On Monday morning this week (October 18), Ryan Tubridy read out the most moving and yet disturbing email from a listener, a woman describing how she had just experienced her first episode of domestic violence. Her shock, her trauma, and even her bewilderment over what to do next came through powerfully in her words, and his reading of the letter prompted a slew of emails and phone calls to the show’s team.
This morning, Ryan took the opportunity to read some of these emails. But it was a phone call from one listener, Orla, which illustrated the powerlessness experienced not just by women at the receiving end of domestic violence but, on occasion, outside witnesses to these events.
Orla, a psychotherapist and not somebody who is easily shocked, was walking in a public park with her husband when she witnessed an event that really shook her to the core. “I heard a really loud, very rough shout”, Orla recalled. It said, “Don’t you effing do that again!” My husband looked, and said straight away, “Oh my God, he hit her.”
“There was this lovely young woman, sprawled on the ground, nose pumping blood, her two beautiful little children absolutely hysterical, particularly a little child around two years of age. I have never seen anything like it. It was so upsetting.”
The couple were both in their early 30s, with the man standing over his stricken partner, not having seen Orla and her husband. They walked over and Orla’s husband bent down to offer help, asking whether she was okay.
“She never spoke, but her face was a picture of pain and tears and blood. She nodded to say, 'Yes, yes I am.' At this point, her partner interjected and said, in a calm, nonchalant voice, 'Oh, she tripped.'
Orla’s husband was having none of it, insisting he saw exactly what happened. The man then remained quiet and attempted to pick up one of his hysterical children, who was shaking with fear.
They then helped the young woman to her feet, asking once again whether they could help in any way, or call somebody on her behalf. But she quietly declined. After just a couple of minutes, the couple left the park with their children, the lady with her head hung impassively low, discouraging any engagement, the man looking straight ahead, expressionless.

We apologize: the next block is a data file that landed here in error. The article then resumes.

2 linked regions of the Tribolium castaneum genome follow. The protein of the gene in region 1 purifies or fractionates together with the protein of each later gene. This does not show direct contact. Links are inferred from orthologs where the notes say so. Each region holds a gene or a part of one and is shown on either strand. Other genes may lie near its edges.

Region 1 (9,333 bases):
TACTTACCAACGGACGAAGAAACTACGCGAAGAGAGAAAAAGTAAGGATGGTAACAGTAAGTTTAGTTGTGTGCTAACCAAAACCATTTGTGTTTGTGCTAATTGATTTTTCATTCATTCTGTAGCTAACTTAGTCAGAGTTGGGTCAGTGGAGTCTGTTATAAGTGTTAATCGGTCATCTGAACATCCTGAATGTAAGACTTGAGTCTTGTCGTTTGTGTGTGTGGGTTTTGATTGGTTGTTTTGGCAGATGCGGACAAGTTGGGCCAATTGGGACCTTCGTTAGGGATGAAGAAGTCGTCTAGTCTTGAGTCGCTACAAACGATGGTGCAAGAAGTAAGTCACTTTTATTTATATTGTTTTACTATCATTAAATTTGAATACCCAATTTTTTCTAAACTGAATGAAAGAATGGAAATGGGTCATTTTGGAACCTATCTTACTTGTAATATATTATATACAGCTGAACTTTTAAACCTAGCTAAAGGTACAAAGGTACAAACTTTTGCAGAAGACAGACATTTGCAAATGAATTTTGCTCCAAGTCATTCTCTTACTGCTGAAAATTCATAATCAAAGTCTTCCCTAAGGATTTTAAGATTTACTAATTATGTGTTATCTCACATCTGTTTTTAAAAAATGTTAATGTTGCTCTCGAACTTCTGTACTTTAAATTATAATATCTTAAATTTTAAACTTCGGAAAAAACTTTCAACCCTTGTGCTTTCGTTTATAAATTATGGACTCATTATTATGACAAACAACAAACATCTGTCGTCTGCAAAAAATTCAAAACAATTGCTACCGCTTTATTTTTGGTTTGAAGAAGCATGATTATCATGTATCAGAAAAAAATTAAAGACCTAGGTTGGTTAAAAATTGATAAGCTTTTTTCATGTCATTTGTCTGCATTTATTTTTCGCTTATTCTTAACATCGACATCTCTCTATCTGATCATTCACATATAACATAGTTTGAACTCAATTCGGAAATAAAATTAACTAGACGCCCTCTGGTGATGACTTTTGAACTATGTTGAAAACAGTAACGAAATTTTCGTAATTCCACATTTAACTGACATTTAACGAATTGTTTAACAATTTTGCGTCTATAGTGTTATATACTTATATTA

Orla and her husband were utterly confused as to what they could do. The next morning, her husband rang the Gardaí and, although they were understanding, they said that because there was no camera in the park, the lady herself would have to report the assault.
“I think if I’d seen these people 2 or 3 minutes earlier I would have just thought, well, there is a lovely, happy family. It struck at all my preconceived notions of what domestic violence looks like… But the thing that really, really haunts me is those children.”
The image of the eldest child has also remained with Orla, with a look she describes as “stony-faced”, as she walked away. “That’s because she’s seen it before”, reckoned Ryan.
“That’s what I thought”, replied Orla, “which makes it even sadder.”
It was a powerful interview, one of several calls and emails that came into the show on this subject.
And towards the end of the programme, Ryan spoke to another woman who had, herself, experienced domestic violence and had come out the far end, separating from her abusive partner.
Also, if you been affected by any issues discussed on the program, there are over 40 domestic violence services in Ireland. Many of these provide 24-hour emergency support lines and, in some cases, emergency accommodation. If you are in immediate danger, you can contact the Gardaí or call 999.
You can also contact Women’s Aid on their national helpline 1800 341 900.
Support for men who experience domestic violence is available from Amen on 046-9023718. For older people experiencing abuse in the home, the HSE has an information line on 1850 241 850.
For children, the national organisation, Childline can be contacted for confidential support on 1800 66 66 66 or text Talk to 50101.
Or contact your local Citizens Information Centre for local services in your area and for information on your rights.